Detox from alcohol involves managing withdrawal symptoms that occur when someone with an alcohol addiction stops drinking.
Alcohol detox tends to occur in stages, with symptoms worsening over time before gradually going away.
Physical alcohol dependence leads to withdrawal symptoms that can range from mild to severe.
Stages Of Alcohol Detox
Alcohol detox looks different for everyone. Not everyone will experience severe withdrawal symptoms.
Alcohol detox timing also varies. The symptoms of withdrawal outlined below are a general guide, not a hard rule.
Stage 1: Mild Symptoms
The first stage of alcohol withdrawal syndrome tends to start within six to eight hours after the last drink. Relatively mild symptoms can be expected in this stage.
People experience these common symptoms in the first stage of detox:
- alcohol-induced tremors (usually in the hands)
- mood swings
- alcohol cravings
Stage 2: Moderate Withdrawal Symptoms
The second stage of detox is usually when people experience moderate symptoms of withdrawal. These symptoms could pose health concerns and require close medical monitoring in a healthcare setting.
The second stage of detox starts about 12 to 24 hours after the last drink.
Symptoms during the second stage of detox can include:
- high blood pressure
- fast breathing
- fast or irregular heart rate
- heart palpitations
Stage 3: Severe Withdrawal Symptoms
The third stage of detox is the timeframe when the most severe symptoms usually present themselves. This is when life-threatening symptoms may occur.
Anyone experiencing severe alcohol withdrawal should be taken out of an outpatient setting and put under medical care at an inpatient treatment facility.
Medical professionals can help manage symptoms and keep the person in detox stable.
Symptoms during the third stage of detox may include:
- high body temperature
Delirium tremens (DTs) is the name given to the most severe form of alcohol withdrawal. DTs can occur without warning, and symptoms can be life-threatening.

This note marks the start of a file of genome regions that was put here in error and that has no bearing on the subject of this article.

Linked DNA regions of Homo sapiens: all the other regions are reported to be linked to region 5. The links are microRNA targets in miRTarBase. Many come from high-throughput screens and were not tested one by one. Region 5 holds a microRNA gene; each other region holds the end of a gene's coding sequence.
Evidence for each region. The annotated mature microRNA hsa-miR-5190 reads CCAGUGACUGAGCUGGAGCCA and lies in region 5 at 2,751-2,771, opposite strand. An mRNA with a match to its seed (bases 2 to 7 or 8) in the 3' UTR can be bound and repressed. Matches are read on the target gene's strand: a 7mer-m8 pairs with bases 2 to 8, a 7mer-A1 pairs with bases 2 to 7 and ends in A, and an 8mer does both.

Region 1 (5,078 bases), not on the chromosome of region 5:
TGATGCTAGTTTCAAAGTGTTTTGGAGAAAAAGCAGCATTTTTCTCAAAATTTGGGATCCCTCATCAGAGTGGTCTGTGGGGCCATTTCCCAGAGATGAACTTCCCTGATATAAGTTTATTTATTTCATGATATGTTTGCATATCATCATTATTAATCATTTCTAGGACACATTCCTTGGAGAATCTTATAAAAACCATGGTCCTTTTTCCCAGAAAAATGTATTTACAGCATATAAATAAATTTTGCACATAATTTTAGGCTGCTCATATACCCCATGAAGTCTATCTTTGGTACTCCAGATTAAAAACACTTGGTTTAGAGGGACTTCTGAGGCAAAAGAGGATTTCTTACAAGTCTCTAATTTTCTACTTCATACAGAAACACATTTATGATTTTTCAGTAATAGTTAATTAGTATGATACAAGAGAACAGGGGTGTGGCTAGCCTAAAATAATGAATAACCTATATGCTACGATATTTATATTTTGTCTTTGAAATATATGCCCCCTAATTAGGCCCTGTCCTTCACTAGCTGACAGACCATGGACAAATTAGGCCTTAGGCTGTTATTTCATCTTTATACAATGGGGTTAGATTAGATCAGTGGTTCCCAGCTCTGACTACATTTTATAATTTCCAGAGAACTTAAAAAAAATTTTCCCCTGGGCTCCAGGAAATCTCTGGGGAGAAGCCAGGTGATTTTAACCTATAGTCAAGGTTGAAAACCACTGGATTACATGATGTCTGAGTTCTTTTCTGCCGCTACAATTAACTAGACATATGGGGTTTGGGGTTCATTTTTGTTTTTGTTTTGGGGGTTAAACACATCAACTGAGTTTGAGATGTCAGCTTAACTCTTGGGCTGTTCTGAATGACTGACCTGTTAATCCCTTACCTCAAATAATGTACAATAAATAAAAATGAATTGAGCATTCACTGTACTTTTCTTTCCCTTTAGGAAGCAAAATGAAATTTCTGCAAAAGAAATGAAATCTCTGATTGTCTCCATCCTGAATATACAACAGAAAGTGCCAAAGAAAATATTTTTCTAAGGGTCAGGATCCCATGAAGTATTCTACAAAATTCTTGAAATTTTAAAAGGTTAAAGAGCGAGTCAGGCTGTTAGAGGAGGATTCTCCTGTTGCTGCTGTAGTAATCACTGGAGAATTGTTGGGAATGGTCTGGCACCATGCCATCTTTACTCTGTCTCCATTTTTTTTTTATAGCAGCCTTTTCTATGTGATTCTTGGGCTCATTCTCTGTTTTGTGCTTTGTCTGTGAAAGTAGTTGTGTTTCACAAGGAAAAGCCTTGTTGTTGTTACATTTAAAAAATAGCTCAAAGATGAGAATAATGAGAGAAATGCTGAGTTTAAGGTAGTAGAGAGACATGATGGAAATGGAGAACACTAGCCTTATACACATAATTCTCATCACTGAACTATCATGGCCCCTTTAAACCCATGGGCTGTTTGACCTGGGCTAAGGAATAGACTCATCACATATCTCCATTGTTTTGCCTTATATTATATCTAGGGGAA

Medications Used In Alcohol Detox
Sometimes, medical advice during alcohol withdrawal includes the recommendation to use certain medications.
The most common type of drug used during withdrawal are benzodiazepines, which are a class of drug that include medications like Ativan (lorazepam).
Benzodiazepines help with the management of alcohol withdrawal syndrome. They reduce seizures and act as a central nervous system calming agent.
Later in treatment, drugs like naltrexone may be used to discourage people from drinking alcohol. These drugs reduce alcohol cravings.
Learn more about alcohol withdrawal and detox medications.
Risks Associated With Alcohol Detox
Anyone who routinely engages in excessive alcohol consumption is at risk to experience withdrawal symptoms.
Withdrawal from alcohol is a painful and difficult process. Some of the symptoms can lead to serious health complications.
A few alcohol-induced health complications a person can experience include seizures, delirium tremens, increased risk of heart conditions, and stroke.
People who engage in frequent heavy drinking, people with existing health conditions, and people with other substance use disorders are at the greatest risk for severe withdrawal issues.
Risks from detox are always possible, but going through medical detox at an alcohol treatment center greatly reduces the chances of something going wrong.
Addiction Treatment Options After Alcohol Detox
After detox, the true treatment for alcohol addiction can begin. Inpatient treatment is the best choice for people looking to recover from alcohol abuse.
During inpatient treatment, clients are supported to fully focus on their recovery journey. This is a period of time when all distractions are taken away and recovery is the sole focus.
Find Treatment Services For Alcohol Use Disorder
Bedrock Recovery Center is one of the east coast’s top inpatient treatment facilities for drug and alcohol abuse. We offer medical detox and inpatient treatment programs.
Our programs are designed to fit the needs of our clients, and we prioritize aftercare planning to help ensure your long-term success.
Are you or a loved one battling alcohol abuse? Call our helpline today to learn more about your options for recovery.